Almost all biofuels used today cause more greenhouse-gas emissions than conventional fuels if the full emissions costs of producing these...
Almost all biofuels used today cause more greenhouse-gas emissions than conventional fuels if the full emissions costs of producing these “green” fuels are taken into account, two studies published Thursday have concluded.
The benefits of biofuels have come under increasing attack in recent months, as scientists took a closer look at the global environmental cost of their production.
These plant-based fuels were originally billed as better than fossil fuels because the carbon released when they were burned was balanced by the carbon absorbed when the plants grew. But that equation proved overly simplistic because the process of turning plants into fuels causes its own emissions — for refining and transport, for example.
These studies, published in the prestigious journal Science, for the first time take a detailed, comprehensive look at the emissions effects of the huge amount of natural land that is being converted to cropland globally to support biofuels development.
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The destruction of natural ecosystems — whether rain forest in the tropics or grasslands in South America — not only releases greenhouse gases into the atmosphere when they are burned and plowed, but also deprives the planet of natural sponges to absorb carbon emissions. Cropland also absorbs far less carbon than the rain forests or even scrubland that it replaces.
Together the two studies offer sweeping conclusions: It does not matter if it is rain forest or scrubland that is cleared, the greenhouse-gas contribution is significant. More important, they discovered that, globally, the production of almost all biofuels resulted — directly or indirectly, intentionally or not — in new lands being cleared for food or fuel.
“When you take this into account, most of the biofuel that people are using or planning to use would probably increase greenhouse gases substantially,” said Timothy Searchinger, lead author of one of the studies and a researcher in environment and economics at Princeton University.
Searchinger’s team determined that corn-based ethanol almost doubles greenhouse-gas output over 30 years when the land-use changes to grow corn are considered. Cellulosic ethanol made in the U.S. from switchgrass, a fuel that has been singled out by President Bush as a way to reduce the country’s dependence on oil, produces 50 percent more emissions than gasoline does, the study said.
The clearing of grassland releases 93 times the amount of greenhouse gas that would be saved by the fuel made annually on that land, said Joseph Fargione, lead author of the second paper, and a scientist at the Nature Conservancy. “So for the next 93 years you’re making climate change worse, just at the time when we need to be bringing down carbon emissions.”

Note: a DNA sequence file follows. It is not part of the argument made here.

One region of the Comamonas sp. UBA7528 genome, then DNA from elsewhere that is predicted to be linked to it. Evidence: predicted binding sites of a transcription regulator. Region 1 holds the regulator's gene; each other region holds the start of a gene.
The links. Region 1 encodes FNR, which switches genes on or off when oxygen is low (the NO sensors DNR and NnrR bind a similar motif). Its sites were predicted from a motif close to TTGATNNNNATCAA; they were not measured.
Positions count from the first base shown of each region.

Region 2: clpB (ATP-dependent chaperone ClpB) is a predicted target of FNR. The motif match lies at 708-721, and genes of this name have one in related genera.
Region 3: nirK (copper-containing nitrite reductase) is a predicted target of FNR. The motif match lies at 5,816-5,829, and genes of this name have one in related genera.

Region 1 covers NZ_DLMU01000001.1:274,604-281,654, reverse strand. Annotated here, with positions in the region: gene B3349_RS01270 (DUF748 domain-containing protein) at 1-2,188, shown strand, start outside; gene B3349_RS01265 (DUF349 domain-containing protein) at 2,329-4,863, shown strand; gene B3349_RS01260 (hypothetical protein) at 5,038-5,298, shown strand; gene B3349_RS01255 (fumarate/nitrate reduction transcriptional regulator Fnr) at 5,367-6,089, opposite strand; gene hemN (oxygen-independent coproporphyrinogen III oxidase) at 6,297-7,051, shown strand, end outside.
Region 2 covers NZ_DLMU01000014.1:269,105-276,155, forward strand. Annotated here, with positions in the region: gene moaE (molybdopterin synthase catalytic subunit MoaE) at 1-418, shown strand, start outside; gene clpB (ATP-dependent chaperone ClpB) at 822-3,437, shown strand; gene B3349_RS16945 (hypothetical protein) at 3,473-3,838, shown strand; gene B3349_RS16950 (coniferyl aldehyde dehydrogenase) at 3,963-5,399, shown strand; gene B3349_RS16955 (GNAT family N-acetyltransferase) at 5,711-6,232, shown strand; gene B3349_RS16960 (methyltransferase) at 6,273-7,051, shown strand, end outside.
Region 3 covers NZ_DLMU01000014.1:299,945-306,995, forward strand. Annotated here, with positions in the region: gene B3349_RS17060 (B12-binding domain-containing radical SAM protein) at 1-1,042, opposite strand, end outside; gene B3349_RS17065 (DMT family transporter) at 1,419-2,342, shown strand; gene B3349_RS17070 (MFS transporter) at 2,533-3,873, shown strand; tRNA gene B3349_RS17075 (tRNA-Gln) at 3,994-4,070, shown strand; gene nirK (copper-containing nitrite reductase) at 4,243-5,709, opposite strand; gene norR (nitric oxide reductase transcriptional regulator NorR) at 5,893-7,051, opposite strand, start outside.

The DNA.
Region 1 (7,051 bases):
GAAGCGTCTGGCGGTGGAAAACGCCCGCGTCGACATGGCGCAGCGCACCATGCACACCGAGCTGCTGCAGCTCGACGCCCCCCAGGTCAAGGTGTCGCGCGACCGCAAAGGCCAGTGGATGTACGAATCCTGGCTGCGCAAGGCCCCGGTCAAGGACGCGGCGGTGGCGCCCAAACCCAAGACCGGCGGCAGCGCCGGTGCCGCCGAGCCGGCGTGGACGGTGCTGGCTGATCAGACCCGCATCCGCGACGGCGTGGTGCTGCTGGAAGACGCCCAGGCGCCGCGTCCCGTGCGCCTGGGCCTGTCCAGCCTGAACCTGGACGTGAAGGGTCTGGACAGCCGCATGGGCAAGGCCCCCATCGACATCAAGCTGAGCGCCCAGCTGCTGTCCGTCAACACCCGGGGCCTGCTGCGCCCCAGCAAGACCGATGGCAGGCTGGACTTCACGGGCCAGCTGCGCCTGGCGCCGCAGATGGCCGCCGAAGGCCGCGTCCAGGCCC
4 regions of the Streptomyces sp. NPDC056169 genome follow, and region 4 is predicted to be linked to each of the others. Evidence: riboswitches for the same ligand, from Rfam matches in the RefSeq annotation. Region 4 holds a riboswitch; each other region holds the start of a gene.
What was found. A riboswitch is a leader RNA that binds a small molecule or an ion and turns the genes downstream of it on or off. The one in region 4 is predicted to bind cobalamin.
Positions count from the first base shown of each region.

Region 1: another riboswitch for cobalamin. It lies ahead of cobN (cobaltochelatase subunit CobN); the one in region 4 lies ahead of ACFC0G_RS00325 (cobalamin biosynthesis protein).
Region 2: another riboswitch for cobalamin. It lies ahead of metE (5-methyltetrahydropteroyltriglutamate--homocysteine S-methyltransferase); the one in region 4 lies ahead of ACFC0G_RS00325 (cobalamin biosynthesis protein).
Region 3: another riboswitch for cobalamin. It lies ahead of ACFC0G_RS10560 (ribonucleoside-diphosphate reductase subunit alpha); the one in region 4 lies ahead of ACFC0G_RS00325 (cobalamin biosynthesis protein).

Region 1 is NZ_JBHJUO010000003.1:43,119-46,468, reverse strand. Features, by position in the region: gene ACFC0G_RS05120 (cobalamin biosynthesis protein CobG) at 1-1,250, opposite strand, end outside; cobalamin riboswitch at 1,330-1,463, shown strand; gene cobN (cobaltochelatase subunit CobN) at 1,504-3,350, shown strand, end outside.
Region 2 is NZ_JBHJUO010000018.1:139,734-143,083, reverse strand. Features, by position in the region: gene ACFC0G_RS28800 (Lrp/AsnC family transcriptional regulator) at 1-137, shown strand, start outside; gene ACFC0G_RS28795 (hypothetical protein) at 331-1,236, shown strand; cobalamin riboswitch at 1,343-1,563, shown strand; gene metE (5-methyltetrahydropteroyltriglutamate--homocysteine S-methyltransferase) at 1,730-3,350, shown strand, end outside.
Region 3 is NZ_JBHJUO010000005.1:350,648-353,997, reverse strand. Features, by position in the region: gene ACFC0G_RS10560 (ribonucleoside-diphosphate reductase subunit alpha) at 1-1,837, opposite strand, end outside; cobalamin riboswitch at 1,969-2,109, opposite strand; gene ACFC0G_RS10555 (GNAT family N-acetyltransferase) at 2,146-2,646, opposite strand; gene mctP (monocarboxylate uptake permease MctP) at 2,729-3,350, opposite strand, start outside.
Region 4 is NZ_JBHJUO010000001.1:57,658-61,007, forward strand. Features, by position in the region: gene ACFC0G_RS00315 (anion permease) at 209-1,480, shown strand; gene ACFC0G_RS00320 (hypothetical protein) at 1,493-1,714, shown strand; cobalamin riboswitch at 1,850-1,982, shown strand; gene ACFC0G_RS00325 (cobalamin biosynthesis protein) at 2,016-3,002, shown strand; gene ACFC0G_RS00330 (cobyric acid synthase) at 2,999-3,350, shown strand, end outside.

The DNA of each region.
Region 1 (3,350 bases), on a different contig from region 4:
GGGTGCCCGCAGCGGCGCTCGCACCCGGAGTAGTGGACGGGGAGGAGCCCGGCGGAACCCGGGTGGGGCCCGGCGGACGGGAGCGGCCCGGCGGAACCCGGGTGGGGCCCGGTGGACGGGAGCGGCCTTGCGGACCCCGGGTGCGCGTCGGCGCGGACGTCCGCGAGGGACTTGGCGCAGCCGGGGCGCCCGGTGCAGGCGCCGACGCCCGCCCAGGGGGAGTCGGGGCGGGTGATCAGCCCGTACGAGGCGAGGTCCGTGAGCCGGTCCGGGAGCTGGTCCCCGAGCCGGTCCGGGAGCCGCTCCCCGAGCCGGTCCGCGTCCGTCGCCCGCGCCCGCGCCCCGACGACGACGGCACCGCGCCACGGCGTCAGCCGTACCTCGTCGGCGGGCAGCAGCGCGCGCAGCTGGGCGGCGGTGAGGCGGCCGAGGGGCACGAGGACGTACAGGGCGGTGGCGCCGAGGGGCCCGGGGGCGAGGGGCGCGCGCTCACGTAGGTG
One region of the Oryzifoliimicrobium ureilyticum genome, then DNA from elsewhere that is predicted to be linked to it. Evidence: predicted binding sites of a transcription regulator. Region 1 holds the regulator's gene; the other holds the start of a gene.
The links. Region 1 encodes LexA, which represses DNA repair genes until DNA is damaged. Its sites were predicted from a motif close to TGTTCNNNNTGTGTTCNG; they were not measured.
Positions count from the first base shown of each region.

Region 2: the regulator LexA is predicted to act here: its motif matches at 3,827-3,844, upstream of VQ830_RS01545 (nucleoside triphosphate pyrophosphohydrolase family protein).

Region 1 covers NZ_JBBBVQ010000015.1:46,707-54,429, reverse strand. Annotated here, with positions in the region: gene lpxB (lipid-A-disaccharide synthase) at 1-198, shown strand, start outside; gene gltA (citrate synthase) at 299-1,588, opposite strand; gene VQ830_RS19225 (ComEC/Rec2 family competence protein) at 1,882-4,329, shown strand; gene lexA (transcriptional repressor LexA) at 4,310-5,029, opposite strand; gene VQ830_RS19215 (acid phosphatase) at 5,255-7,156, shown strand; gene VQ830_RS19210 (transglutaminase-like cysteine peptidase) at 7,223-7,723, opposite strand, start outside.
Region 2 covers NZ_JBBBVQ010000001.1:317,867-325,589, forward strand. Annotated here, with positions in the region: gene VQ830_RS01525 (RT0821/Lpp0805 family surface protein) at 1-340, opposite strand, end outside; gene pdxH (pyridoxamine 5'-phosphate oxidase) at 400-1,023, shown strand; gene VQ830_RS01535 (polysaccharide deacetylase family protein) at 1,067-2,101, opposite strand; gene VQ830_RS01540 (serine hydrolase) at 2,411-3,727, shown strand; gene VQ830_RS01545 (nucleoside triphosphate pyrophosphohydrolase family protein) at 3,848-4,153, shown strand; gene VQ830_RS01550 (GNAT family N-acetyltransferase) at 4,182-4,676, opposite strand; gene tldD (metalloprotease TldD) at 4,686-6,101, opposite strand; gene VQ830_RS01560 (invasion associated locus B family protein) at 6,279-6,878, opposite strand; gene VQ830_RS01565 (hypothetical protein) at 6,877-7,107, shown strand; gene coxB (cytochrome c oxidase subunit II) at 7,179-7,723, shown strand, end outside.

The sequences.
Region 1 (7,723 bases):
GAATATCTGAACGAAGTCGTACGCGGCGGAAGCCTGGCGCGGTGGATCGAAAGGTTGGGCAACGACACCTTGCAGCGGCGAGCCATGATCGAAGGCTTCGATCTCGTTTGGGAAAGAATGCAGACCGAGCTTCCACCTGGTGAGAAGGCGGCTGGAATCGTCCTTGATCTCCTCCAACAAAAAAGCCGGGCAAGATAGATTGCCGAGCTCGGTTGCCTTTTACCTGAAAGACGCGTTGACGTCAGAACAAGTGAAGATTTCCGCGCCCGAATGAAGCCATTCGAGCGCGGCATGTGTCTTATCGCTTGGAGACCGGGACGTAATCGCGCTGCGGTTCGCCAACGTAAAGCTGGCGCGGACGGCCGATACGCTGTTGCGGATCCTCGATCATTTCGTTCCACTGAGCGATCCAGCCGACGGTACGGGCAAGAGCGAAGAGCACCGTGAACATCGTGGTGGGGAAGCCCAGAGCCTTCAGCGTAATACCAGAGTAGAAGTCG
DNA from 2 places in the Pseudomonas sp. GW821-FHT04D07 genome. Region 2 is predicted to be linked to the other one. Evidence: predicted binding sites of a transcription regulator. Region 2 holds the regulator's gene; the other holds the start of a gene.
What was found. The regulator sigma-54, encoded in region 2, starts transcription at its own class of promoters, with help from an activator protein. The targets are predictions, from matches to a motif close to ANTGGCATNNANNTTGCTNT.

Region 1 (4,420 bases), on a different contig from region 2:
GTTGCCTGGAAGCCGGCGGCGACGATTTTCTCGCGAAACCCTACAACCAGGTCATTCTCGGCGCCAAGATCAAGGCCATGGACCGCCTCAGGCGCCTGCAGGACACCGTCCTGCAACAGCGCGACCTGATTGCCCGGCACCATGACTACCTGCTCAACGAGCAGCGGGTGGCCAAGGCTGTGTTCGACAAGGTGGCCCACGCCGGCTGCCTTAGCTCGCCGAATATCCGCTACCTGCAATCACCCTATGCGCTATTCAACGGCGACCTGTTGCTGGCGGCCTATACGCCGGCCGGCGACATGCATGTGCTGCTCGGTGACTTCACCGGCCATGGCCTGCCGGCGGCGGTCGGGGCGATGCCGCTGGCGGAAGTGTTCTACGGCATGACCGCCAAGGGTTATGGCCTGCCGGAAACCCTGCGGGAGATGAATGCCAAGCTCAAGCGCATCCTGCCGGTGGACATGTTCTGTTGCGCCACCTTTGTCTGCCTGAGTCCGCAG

Searchinger said the only possible exception he could see for now was sugar cane grown in Brazil, which takes relatively little energy to grow and is readily refined into fuel. He added that governments should focus on developing biofuels that did not require cropping, such as those from agricultural waste products. “This land-use problem is not just a secondary effect — it was often just a footnote in prior papers,” Searchinger said. “It is major.”
Industry groups, like the Renewable Fuels Association, immediately attacked the new studies as “simplistic.”
“Biofuels like ethanol are the only tool readily available that can begin to address the challenges of energy security and environmental protection,” said Bob Dineen, the group’s director, in a statement issued after the Science reports’ release.
In the wake of the new studies, a group of 10 of the United States’ most eminent ecologists and environmental biologists on Thursday sent a letter to President Bush and the speaker of the House, Nancy Pelosi, urging a reform of biofuels policies.
The U.S. recently enacted legislation boosting biofuel production to 36 billion gallons in 2022 from 7.5 billion gallons in 2012. The European Union requires 10 percent of transportation to use biofuels by 2020.
The European Union and a number of European countries have recently tried to address the land-use issue with proposals stipulating that imported biofuels cannot come from land that was previously rain forest.
Fargione said that the dedication of so much cropland in the United States to growing corn for bioethanol had caused indirect land-use changes far away — for instance, by increasing pressure on Brazil to meet soybean demand. “Brazilian farmers are planting more of the world’s soybeans — and they’re deforesting the Amazon to do it,” Fargione said.
There should be more focus on producing biofuels from municipal waste and from land that can’t be used for food crops, said Alex Ferrell, an energy and resource professor at the University of California, Berkeley. Soil and plants are essential stores of carbon, containing more than the atmosphere, he said.
Ferrell, who wasn’t involved in the two studies, said the economic model used in Searchinger’s study will have a “profound” impact on the biofuel debate because it questions the rationale of governments who see biofuels as a way to limit global warming.
Information from Bloomberg News is included in this report.